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Domestic Violence

 

PROCEDURES FOR OBTAINING A DOMESTIC VIOLENCE CIVIL PROTECTION ORDER (CPO)

A petitioner may request a civil protection order (CPO) by obtaining and completing the forms listed below.   These forms are available at the Butler County Domestic Relations Court and on the court website.

  1. Form DV10.01 D – Petition for a CPO;
  2. Form DV10.01 F – Information for Parenting Proceeding Affidavit must be completed if the petitioner will be requesting temporary custody of a child.

 

Submitting the Petition for a Domestic Violence CPO

A petitioner is required to present the completed form DV10.01 D – Petition for a CPO, and if applicable, the completed form DV10.01 F – Information for Parenting Proceeding Affidavit and/or other forms, to the Butler County Domestic Relations Court bailiff at the front desk. Location and hours of operation are listed below.

  • Government Services Center 315 High Street, Second Floor Hamilton, Ohio 45011
  • Hours: 8:30 am until 4:30 pm, staff lunch break 12:00 pm to 1:00 pm.

Initial hearings (Ex Parte Hearings) for CPOs are conducted on a first come, first serve basis Monday through Friday between 8:30 am and 11:00 am and resume 1:00 pm until 3:30 pm. A petitioner must have all forms completed prior to this time in order to have a hearing set at the time of arrival. A valid picture ID is required for verification purposes when a petitioner is submitting forms to the bailiff to be notarized.  Documents may not be signed before they have been notarized by court staff.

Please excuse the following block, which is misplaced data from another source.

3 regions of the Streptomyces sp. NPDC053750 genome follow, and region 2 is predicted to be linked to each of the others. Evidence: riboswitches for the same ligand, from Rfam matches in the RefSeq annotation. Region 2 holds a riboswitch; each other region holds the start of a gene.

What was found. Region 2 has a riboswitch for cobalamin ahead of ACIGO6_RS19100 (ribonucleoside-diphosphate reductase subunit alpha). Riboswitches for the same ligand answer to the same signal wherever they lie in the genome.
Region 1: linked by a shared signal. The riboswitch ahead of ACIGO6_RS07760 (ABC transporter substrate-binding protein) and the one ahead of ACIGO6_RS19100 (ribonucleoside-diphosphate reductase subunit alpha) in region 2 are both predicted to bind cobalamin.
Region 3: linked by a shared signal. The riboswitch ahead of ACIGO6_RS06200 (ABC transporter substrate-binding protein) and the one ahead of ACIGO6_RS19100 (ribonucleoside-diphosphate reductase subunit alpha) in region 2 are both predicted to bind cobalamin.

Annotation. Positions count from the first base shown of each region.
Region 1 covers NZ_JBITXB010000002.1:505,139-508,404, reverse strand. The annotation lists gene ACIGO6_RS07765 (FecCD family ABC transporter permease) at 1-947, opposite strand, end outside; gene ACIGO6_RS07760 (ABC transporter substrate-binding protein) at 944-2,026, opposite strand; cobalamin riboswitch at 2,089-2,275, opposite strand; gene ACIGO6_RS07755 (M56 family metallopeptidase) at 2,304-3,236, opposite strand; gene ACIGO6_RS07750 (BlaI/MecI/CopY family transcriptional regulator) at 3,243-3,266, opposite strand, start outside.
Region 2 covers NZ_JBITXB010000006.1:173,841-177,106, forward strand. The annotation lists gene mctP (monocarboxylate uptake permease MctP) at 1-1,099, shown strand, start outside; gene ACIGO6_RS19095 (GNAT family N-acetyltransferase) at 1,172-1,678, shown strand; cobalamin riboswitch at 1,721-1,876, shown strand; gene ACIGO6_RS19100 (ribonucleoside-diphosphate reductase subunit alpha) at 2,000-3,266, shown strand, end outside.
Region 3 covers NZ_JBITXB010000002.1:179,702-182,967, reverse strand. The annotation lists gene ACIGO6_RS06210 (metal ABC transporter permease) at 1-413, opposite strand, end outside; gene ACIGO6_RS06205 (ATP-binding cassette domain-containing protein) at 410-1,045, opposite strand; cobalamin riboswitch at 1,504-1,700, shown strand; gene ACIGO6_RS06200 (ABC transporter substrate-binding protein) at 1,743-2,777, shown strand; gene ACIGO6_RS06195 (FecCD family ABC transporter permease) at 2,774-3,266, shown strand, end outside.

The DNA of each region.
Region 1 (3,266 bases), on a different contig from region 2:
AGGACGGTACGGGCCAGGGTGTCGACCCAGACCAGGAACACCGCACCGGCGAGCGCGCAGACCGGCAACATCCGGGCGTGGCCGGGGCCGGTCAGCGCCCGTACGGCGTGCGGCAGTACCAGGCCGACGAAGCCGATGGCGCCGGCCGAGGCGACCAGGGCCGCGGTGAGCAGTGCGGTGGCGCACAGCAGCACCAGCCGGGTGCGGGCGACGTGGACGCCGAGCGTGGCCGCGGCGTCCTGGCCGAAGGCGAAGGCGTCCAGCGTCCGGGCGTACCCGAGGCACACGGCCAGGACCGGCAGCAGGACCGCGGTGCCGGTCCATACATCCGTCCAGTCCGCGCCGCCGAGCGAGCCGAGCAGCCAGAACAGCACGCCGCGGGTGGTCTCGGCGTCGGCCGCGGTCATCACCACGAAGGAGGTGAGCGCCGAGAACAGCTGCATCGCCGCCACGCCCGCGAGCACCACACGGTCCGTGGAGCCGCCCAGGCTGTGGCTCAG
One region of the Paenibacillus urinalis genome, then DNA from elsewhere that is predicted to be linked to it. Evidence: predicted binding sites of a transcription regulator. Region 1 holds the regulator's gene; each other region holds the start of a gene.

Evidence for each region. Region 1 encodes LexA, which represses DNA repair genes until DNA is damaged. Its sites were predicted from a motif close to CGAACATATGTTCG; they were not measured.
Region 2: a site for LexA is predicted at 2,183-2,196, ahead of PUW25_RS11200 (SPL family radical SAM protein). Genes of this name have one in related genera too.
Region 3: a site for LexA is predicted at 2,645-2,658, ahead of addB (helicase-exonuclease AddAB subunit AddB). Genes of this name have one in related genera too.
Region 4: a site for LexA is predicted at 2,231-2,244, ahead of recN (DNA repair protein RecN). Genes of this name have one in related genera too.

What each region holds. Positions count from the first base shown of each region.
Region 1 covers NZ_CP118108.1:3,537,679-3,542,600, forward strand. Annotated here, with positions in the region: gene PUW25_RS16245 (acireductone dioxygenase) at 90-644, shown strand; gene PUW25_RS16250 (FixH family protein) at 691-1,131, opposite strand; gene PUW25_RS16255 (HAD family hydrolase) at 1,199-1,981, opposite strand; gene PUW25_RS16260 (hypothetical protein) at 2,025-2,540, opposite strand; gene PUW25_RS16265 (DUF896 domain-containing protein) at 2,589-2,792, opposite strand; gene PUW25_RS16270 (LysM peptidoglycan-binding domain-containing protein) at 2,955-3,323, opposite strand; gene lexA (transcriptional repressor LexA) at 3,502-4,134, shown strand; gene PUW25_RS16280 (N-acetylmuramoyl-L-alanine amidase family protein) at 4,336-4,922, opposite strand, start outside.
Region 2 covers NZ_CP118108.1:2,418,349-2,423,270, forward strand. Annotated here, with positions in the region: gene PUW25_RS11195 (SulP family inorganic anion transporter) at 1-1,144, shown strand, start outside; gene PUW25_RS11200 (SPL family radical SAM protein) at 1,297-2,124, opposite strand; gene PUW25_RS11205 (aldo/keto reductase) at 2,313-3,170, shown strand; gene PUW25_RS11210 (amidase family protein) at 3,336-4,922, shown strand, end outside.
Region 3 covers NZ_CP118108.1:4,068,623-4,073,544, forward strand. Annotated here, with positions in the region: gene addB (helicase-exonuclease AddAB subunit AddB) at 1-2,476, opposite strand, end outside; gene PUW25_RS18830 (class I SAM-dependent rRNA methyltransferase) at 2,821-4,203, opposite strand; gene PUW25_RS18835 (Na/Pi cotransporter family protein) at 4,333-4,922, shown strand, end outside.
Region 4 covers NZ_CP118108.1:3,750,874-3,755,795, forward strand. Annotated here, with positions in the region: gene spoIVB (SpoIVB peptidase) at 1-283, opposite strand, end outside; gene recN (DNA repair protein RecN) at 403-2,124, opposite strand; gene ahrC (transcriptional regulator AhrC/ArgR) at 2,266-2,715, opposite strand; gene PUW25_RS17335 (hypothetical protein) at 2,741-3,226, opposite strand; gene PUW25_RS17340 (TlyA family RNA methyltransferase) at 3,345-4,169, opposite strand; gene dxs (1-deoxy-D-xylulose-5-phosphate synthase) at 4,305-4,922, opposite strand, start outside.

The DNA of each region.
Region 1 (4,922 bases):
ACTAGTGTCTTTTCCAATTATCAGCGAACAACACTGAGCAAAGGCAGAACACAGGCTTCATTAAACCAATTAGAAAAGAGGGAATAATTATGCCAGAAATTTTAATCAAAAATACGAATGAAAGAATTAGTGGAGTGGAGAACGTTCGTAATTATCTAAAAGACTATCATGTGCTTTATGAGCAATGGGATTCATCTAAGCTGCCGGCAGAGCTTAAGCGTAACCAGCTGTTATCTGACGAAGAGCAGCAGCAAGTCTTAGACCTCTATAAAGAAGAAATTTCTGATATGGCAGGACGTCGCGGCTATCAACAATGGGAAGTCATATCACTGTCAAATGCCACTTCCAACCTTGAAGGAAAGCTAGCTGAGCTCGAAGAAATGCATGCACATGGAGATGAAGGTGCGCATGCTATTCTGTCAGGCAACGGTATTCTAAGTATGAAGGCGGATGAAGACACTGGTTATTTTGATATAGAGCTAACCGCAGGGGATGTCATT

Victim Advocate

Ohio law permits the petitioner to have a victim advocate present at all times in court during protection order proceedings. Local domestic violence assistance groups may be contacted at these locations for advocate information:

  • Butler County Sheriff’s Office: Victim Assistance Program (513) 887-3430
  • The Center for Family Solutions: Victim Advocate Program (513) 887-4303

 

Attending the Ex Parte Court Hearing

A petitioner must appear before a hearing officer for the ex parte hearing, where the hearing officer will listen to testimony with regard to the allegations of domestic violence.  The petitioner will be asked to testify regarding the alleged incidents or multiple incidents of domestic violence that have occurred.  Testimony should be specific as to injury or threat by the respondent toward the petitioner and/or other family/household members.  The petitioner may tell the hearing officer what he/she would like the court to do to help keep the petitioner and other family members safe and to protect the best interests of any children involved. For example:

  1. Order the respondent to stay away from the petitioner;
  2. Order the respondent to be removed from the residence;
  3. Order the respondent into counseling;
  4. Award temporary custody of children to the petitioner;
  5. Order the respondent to have visitation only under conditions that will keep the petitioner and the children safe;
  6. Order the respondent to pay the petitioner child support and/or spousal support;